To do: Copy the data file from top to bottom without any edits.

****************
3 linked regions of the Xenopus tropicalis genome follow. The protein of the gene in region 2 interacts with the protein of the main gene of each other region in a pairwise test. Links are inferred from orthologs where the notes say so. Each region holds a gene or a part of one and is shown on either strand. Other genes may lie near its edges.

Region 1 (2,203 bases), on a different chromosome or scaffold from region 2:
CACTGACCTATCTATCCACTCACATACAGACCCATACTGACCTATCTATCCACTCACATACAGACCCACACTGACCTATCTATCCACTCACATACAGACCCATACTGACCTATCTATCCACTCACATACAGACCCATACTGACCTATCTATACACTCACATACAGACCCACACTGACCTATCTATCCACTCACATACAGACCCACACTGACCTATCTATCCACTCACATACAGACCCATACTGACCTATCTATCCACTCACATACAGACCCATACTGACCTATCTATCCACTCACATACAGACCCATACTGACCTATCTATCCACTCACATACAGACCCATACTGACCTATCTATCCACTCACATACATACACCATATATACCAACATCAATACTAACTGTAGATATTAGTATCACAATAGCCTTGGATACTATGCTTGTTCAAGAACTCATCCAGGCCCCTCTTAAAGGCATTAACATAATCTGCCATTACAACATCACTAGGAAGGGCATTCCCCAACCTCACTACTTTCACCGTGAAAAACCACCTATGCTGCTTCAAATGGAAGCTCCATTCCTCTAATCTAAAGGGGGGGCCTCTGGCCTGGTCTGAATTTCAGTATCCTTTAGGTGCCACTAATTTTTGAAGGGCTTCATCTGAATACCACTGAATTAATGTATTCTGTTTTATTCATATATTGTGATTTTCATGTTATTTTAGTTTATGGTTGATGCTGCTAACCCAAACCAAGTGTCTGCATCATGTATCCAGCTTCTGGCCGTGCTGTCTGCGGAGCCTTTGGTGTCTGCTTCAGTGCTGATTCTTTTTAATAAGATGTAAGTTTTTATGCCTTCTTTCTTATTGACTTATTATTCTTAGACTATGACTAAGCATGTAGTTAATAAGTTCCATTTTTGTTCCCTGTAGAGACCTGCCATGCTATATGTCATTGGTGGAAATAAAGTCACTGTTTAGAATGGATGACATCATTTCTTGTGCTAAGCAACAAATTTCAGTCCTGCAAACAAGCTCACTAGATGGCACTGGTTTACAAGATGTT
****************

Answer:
3 linked regions of the Xenopus tropicalis genome follow. The protein of the gene in region 2 interacts with the protein of the main gene of each other region in a pairwise test. Links are inferred from orthologs where the notes say so. Each region holds a gene or a part of one and is shown on either strand. Other genes may lie near its edges.

Region 1 (2,203 bases), on a different chromosome or scaffold from region 2:
CACTGACCTATCTATCCACTCACATACAGACCCATACTGACCTATCTATCCACTCACATACAGACCCACACTGACCTATCTATCCACTCACATACAGACCCATACTGACCTATCTATCCACTCACATACAGACCCATACTGACCTATCTATACACTCACATACAGACCCACACTGACCTATCTATCCACTCACATACAGACCCACACTGACCTATCTATCCACTCACATACAGACCCATACTGACCTATCTATCCACTCACATACAGACCCATACTGACCTATCTATCCACTCACATACAGACCCATACTGACCTATCTATCCACTCACATACAGACCCATACTGACCTATCTATCCACTCACATACATACACCATATATACCAACATCAATACTAACTGTAGATATTAGTATCACAATAGCCTTGGATACTATGCTTGTTCAAGAACTCATCCAGGCCCCTCTTAAAGGCATTAACATAATCTGCCATTACAACATCACTAGGAAGGGCATTCCCCAACCTCACTACTTTCACCGTGAAAAACCACCTATGCTGCTTCAAATGGAAGCTCCATTCCTCTAATCTAAAGGGGGGGCCTCTGGCCTGGTCTGAATTTCAGTATCCTTTAGGTGCCACTAATTTTTGAAGGGCTTCATCTGAATACCACTGAATTAATGTATTCTGTTTTATTCATATATTGTGATTTTCATGTTATTTTAGTTTATGGTTGATGCTGCTAACCCAAACCAAGTGTCTGCATCATGTATCCAGCTTCTGGCCGTGCTGTCTGCGGAGCCTTTGGTGTCTGCTTCAGTGCTGATTCTTTTTAATAAGATGTAAGTTTTTATGCCTTCTTTCTTATTGACTTATTATTCTTAGACTATGACTAAGCATGTAGTTAATAAGTTCCATTTTTGTTCCCTGTAGAGACCTGCCATGCTATATGTCATTGGTGGAAATAAAGTCACTGTTTAGAATGGATGACATCATTTCTTGTGCTAAGCAACAAATTTCAGTCCTGCAAACAAGCTCACTAGATGGCACTGGTTTACAAGATGTT